Israeli cybersecurity firm GuardKnox demonstrated the threat in a Formula 1 driving simulation at Consumer Electronics Show in Las Vegas.
As cars evolve into rolling mobile computers, the potential for disastrous cyber attacks has become a new road hazard.
Israeli cybersecurity firm GuardKnox demonstrated the threat in a Formula 1 driving simulation at the Consumer Electronics show this week in Las Vegas.
Moments into the virtual drive, a GuardKnox engineer playing the role of hacker struck and the steering wheel no longer controlled the speeding car.
The faux race was over for the driver, stuck on the side of the road in a scenario that cybersecurity specialists say could become very real.
New car models are packed with computer chips, sensors and mobile technology that hackers could exploit to sabotage systems or commandeer controls.
Opportunities for attacks are being revved up by the trend of self-driving, electric cars communicating in real-time with the cloud, smart city infrastructures, and one another.
GuardKnox chief executive Moshe Shlisel gave an example of a hacker remotely taking control of a fuel tanker truck, sending it to crash into a building.
"It's September 11 on wheels," Shlisel said in an interview at CES.
Cybersecurity has become as integral to vehicle engineering as crash safety and fuel efficiency, according to Henry Bzeih, a former member of the Council for Automobile Cybersecurity, who spoke at the Las Vegas event.
"Connectivity is the reason why this is happening," Bzeih said.
"Now, all elements have to be designed with cybersecurity in mind."
'Anything is possible'
Israeli startup Upstream logged more than 150 cybersecurity incidents involving automobiles last year, twice as many as in 2018.
The majority of those hacks involve remotely car door locks, but an increasing number targeted software applications or connections to the cloud.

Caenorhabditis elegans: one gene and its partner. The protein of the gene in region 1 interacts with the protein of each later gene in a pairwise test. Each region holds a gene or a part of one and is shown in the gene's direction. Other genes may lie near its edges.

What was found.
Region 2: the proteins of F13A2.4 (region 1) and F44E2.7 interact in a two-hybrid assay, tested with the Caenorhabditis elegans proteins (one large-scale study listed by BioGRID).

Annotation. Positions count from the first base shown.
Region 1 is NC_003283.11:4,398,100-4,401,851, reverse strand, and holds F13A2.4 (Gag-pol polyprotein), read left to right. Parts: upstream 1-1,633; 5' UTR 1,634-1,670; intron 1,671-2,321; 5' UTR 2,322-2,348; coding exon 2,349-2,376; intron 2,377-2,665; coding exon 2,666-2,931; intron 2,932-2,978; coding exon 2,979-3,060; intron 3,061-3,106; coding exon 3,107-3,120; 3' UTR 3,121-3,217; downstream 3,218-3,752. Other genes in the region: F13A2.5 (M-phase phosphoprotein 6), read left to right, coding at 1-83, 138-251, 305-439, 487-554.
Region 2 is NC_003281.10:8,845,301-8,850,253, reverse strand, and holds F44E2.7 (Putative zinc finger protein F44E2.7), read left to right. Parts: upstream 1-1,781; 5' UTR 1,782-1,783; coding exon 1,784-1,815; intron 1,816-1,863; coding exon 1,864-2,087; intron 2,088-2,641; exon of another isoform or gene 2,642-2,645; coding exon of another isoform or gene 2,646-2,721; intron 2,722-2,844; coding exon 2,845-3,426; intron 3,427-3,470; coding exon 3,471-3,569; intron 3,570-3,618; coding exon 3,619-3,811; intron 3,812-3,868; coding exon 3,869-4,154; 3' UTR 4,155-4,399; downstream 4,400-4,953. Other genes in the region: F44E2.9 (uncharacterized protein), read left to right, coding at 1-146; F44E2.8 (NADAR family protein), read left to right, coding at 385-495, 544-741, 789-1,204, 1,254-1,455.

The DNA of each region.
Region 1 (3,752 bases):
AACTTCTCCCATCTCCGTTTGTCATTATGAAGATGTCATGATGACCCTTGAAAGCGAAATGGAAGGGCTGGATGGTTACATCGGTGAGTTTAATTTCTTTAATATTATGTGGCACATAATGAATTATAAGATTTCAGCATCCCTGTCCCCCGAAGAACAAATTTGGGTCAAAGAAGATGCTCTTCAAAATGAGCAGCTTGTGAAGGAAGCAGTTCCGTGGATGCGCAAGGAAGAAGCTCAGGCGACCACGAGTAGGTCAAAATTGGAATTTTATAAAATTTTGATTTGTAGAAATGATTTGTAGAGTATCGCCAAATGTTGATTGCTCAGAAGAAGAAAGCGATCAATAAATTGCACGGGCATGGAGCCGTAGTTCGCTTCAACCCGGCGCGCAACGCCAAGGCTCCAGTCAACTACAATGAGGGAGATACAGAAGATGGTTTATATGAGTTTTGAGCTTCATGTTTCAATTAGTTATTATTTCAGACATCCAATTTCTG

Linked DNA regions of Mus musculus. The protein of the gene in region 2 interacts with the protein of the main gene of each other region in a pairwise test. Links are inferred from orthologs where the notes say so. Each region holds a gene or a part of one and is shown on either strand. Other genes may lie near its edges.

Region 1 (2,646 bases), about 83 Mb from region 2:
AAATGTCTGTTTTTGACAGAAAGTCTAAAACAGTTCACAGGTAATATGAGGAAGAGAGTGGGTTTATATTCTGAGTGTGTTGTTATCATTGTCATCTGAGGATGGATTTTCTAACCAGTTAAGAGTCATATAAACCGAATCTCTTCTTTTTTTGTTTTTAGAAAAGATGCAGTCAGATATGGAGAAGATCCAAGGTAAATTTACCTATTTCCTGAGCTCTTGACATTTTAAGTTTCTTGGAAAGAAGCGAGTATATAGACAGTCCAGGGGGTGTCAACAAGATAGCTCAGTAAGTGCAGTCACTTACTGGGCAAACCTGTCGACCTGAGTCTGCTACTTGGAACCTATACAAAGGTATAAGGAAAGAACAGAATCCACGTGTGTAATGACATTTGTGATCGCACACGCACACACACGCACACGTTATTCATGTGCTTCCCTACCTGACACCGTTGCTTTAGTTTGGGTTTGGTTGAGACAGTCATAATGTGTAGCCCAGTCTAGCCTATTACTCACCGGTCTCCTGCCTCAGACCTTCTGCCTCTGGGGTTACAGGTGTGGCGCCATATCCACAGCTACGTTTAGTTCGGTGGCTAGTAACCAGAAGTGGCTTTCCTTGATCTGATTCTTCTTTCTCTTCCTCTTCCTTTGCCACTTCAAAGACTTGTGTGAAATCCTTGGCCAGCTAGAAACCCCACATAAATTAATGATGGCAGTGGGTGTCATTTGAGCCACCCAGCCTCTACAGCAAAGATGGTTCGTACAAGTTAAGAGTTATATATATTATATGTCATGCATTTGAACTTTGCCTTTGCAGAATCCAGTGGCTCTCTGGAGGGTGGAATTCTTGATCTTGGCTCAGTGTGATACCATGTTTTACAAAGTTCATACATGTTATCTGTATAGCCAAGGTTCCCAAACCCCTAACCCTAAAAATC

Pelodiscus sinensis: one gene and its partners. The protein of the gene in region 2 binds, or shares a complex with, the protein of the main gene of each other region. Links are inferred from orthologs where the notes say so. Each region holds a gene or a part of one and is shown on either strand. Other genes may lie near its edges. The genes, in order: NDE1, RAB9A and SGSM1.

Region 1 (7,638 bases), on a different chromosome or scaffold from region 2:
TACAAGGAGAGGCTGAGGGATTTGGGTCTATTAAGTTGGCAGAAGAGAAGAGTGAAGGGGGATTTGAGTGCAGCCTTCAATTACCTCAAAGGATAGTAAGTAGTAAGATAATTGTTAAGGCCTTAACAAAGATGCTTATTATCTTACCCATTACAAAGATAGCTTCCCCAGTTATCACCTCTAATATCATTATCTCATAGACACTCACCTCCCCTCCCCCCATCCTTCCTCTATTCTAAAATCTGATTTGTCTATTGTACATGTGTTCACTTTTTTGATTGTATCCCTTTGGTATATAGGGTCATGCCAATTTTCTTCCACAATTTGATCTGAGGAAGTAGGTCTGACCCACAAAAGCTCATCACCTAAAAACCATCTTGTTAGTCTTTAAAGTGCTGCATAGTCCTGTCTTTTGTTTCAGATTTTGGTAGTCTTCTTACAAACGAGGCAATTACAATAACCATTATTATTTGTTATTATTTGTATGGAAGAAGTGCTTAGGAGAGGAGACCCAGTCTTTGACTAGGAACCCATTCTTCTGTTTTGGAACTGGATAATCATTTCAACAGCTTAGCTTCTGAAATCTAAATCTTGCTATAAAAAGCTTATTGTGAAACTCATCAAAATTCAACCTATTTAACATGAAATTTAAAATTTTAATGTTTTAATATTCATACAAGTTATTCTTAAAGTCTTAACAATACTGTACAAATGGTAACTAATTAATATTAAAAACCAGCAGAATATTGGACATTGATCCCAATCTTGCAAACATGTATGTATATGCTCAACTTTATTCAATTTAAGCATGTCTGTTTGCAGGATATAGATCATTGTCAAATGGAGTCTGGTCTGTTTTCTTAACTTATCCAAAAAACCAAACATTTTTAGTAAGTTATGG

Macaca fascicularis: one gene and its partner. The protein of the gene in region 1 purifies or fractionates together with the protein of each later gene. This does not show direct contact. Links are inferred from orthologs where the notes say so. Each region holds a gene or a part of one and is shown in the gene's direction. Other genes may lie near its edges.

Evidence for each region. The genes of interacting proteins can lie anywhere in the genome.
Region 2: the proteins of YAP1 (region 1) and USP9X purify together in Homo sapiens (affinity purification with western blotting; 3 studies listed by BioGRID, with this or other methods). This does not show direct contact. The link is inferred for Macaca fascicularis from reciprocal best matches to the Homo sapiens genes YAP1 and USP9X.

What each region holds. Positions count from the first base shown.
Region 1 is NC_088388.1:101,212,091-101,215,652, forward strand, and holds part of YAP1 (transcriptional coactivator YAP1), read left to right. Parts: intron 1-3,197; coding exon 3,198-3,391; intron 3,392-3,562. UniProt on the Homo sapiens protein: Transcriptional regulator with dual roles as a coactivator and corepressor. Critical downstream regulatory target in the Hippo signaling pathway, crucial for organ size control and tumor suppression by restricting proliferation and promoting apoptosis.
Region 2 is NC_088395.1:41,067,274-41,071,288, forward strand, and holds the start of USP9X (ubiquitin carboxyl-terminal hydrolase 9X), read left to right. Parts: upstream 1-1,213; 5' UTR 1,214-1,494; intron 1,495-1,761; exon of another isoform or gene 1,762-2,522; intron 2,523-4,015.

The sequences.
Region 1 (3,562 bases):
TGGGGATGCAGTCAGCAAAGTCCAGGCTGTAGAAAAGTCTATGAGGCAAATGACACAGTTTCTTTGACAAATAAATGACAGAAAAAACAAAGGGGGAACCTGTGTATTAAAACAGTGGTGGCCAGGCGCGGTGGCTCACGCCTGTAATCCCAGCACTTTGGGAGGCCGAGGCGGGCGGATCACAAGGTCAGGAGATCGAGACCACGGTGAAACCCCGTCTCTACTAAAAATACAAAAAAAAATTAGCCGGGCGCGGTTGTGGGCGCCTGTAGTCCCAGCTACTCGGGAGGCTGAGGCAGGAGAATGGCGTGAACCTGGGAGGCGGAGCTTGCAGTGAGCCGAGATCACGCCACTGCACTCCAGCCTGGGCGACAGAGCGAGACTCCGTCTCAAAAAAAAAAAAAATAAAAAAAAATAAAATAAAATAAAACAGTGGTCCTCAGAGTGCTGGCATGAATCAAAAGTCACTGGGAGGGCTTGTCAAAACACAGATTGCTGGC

Last year in Chicago, dozens of luxury cars were stolen by hacking Daimler's Car2Go app.
"The ultimate worst-case scenario would be if somebody applies one of the car functions when it's not supposed to do that, and does that across multiple vehicles," said Upstream vice president Dan Sahar.
"For example, someone hits the brakes on all vehicles of a specific model at the same time. That would be catastrophic."
Since cars in model lines share engineering specifications, they share system vulnerabilities by design.
"If you can design an attack and execute it on a computer, and that computer is attached to a car, anything is possible," said Ralph Echemendia, expert in cybersecurity and self-described "ethical hacker."
Five years ago, a pair of cybersecurity researches remotely commandeered the controls of a Jeep Cherokee by taking advantage of a vulnerability in its infotainment system, triggering a recall of vehicles.
Carmakers have responded to the menace by offering bounties for vulnerabilities found by researchers and paying partners to build security into components.
Upstream collects data shared to the cloud by vehicles, scouring it in real time for strange activity that could signal hackers are up to no good.
GuardKnox engineers drew on their experience in the Israeli air force to design a processor that protects computers in vehicles and also serves as a secure operating system.
As in the world of smartphones and desktop computing, hackers relentlessly seek ways to infiltrate new software or features in automobiles in an ever-escalating battle with defenders.